By Elias Hakizimana
Reading culture would lead the childhood and help people plan for children’s future with potential package of skills in various perspectives such as culture, environment, and history and continue to equip the child with additional skills while at school.
A week ago, Rwanda was celebrating Reading Culture where people came together and evaluate their reading abilities, and take decisions to be more familiar with books.
Nyarubaka Sector’s citizens in Kamonyi district were not left behind as primary and secondary school’s students were given such opportunities to test their talents in both reading and writing.
Placide Ushizimpumu, a Senior 5 student at Groupe Scolaire Ruyanza said “Reading culture is very important as our country is moving into the era of knowledge-based employment, reading enhances skills and helps people develop their businesses,” Ushizimpumu.
Madeleine Nikuze, a senior three student at Groupe Scolaire Nyarubaka Saint Albert likes ‘Ni Nyampinga’ books and ensures that reading culture has improved her attitude toward the success at school. “Instead of spending the rest of my free time after class in other things, I use it to read books because it helps me with extra skills,” said Nikuze.
Role of development partners
Sponsored by Korean International Cooperation Agency (KOICA), Global Civic Sharing (GCS) trains people in reading culture and equip beneficiaries with materials availability and libraries near their locations to sustain the journey of reading among children and adults.
Marthe Mukaboyi, 48, from Gatagara Village, Ruyanza cell in Nyarubaka sector of Kamonyi District is one among beneficiaries of this initiative.
“I was very analphabet and my life was led by disorder as I could not be able to read or write even my name. With Korean support, I also registered for lessons,” Mukaboyi.
What if someone lacks reading and writing skills?
“I used to be member of saving associations but I could not be an accountant or a secretary in such associations. This should affect my development. Now I can read everything including maps,” Mukaboyi explained.
Her expressions just shows an example of how missing education opportunities is regrettable memory that will make the victim worried in life.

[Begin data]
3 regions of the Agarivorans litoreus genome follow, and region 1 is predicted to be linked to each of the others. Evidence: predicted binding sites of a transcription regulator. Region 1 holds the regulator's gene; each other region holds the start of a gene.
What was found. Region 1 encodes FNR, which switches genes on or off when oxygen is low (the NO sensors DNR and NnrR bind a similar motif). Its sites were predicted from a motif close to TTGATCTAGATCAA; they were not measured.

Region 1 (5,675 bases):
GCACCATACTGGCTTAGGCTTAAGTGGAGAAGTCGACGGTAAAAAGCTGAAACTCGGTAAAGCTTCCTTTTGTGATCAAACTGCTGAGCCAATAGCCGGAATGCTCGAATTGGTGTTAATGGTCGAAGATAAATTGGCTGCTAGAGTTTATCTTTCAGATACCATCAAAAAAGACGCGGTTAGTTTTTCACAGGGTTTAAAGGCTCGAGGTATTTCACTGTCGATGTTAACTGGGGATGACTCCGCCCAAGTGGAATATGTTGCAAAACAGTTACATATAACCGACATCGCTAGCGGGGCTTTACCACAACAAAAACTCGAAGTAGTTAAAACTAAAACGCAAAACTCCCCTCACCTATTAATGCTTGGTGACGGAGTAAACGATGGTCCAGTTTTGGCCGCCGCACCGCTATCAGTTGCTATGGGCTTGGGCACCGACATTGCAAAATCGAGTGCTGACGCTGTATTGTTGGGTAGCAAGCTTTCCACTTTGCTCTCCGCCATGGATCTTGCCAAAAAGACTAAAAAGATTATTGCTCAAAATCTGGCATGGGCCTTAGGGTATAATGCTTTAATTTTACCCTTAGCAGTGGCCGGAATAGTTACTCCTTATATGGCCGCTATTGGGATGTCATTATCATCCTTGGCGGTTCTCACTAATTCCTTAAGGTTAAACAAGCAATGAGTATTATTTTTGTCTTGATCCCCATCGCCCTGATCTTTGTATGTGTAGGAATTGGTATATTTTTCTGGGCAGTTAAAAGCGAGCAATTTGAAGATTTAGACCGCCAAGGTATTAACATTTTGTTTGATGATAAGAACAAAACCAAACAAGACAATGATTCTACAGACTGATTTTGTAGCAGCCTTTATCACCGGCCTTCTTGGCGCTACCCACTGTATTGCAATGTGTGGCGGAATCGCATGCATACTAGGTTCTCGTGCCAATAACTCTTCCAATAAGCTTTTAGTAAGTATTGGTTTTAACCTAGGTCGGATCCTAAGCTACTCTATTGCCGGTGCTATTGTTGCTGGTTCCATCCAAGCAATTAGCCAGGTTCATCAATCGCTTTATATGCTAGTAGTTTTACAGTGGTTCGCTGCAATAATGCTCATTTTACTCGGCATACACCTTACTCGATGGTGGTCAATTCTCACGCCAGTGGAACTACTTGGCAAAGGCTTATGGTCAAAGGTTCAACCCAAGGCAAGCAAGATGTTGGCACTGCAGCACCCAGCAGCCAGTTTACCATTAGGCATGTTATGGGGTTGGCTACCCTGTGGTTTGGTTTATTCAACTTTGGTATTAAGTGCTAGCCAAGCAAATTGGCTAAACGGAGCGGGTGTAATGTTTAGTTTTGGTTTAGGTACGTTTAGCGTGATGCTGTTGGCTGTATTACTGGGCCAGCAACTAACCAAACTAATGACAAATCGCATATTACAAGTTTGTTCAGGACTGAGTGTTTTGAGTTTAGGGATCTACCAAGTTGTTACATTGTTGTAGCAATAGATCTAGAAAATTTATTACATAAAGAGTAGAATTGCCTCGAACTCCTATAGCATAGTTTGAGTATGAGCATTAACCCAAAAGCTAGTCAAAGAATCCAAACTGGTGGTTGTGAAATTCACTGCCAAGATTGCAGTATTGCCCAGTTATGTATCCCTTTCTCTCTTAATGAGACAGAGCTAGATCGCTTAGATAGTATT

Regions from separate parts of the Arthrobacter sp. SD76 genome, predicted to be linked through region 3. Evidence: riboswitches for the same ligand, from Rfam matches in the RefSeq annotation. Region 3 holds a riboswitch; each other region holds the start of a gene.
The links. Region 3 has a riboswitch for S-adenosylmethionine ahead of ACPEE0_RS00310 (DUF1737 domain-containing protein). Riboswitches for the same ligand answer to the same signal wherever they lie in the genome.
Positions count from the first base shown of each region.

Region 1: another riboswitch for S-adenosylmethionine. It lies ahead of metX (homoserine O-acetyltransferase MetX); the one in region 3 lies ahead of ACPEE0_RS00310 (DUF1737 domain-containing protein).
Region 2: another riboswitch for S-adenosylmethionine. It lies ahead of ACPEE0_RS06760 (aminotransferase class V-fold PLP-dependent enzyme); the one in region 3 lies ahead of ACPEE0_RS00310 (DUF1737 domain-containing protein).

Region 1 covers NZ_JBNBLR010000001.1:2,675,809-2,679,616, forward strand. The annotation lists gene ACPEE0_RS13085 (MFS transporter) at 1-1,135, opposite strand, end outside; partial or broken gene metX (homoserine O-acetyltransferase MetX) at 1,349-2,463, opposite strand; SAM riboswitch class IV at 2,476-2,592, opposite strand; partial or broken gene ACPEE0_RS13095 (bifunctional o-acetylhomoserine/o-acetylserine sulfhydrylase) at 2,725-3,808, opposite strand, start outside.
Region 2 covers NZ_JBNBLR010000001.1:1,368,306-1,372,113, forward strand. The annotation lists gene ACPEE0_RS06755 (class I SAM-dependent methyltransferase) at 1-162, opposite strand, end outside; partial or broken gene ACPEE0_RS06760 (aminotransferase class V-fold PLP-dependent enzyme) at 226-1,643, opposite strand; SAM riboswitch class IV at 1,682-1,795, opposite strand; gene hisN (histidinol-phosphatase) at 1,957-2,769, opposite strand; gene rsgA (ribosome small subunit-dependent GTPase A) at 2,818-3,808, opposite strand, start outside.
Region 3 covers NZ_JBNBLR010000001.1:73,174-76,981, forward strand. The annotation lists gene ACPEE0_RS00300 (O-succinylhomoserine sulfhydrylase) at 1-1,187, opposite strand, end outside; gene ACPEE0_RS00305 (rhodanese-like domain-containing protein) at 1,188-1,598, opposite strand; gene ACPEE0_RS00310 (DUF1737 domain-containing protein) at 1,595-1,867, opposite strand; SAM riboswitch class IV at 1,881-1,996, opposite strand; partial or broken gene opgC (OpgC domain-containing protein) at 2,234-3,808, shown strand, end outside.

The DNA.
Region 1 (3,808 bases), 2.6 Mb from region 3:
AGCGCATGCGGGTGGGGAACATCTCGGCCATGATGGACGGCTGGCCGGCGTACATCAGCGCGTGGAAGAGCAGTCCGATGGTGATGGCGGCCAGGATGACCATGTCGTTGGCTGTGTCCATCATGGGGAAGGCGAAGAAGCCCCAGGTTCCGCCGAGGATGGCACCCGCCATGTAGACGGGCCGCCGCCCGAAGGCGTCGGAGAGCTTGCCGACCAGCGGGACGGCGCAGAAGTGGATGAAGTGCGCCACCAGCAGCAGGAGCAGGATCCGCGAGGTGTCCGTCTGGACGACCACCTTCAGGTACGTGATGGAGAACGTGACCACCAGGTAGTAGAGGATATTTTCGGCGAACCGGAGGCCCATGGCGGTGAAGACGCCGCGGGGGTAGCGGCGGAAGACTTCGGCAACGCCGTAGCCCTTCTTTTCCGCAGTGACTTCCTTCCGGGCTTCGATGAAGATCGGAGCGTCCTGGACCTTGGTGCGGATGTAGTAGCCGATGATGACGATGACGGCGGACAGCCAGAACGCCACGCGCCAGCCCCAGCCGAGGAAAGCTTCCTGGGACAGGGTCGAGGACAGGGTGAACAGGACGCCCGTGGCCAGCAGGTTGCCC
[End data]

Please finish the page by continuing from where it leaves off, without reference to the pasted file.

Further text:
Mukaboyi is still acquiring such skills and she hopes to gather everything just to perform in reading and writing.
This mother of seven can also assist the children to revise their lessons as she understands the best of reading culture.
According to Jean Claude Nzeyimana, a professional in charge of nursery primary education and adults literacy in Kamonyi district, the week will recall the culture of reading among the citizens of Kamonyi district both children and adults.
The literacy week was organized by the Ministry of Sport and Culture (MINISPOC) with the theme “power of reading and writting’.
Kamonyi district has partners like ‘Soma umenye’, the project supported by USAID through Rwanda education board (REB) to develop literacy.
The district targets to train 6,000 adults in reading and writing.
A total of 600 people were trained by GCS within three years ago and during the fiscal year 2016/17, they trained 308 people.
By 2019, all people who do not know to read and write in the whole district will have benefited from the initiative according to Nzeyimana.
Marie Claude Uwineza, an official from MINISPOC said the works to support reading culture do not stop by the week of celebration but they continue to follow up whether the community is fully accessing to the books.
Seunghoon Woo, Project Manager of GCS Rwanda said that even adults are motivated to acquire reading and writing skills and ensured there is no shortage of materials to help learners.
“We believe without literacy capacity, they cannot build skills and self reliance, so, we provide some adult literacy programmes on 20 sites in Nyarubaka sector,” Seunghoon noted.
Janvier Gasana, Director General of Rwanda Education Board (REB) told The Inspirer that the move to support reading culture is being fostered countrywide by availing reading materials to both formal and informal sector, an initiative whereby adults can also learn how to read and write.
He said the particularity of the books is that they contain not only spelling texts but also contents reflecting their daily lives such as agriculture techniques, environment, irrigation which boost them with extra knowledge beyond reading.
“We are doing whatever possible and set measures in increasing reading books through ‘ANDIKA RWANDA’ programme – a writing initiative – that started two years ago. We encourage Rwandans to write books through competitions countrywide where children and other people write children stories and the best ones, which are awarded, are used to compile children books usable in schools,” Gasana noted.
He said that they set up community libraries which host various books for the community.
“We set up a daily training module to train adults who do not know how to read nor write and we call up on all partners in education to support the initiative of reading culture,” Gasana said.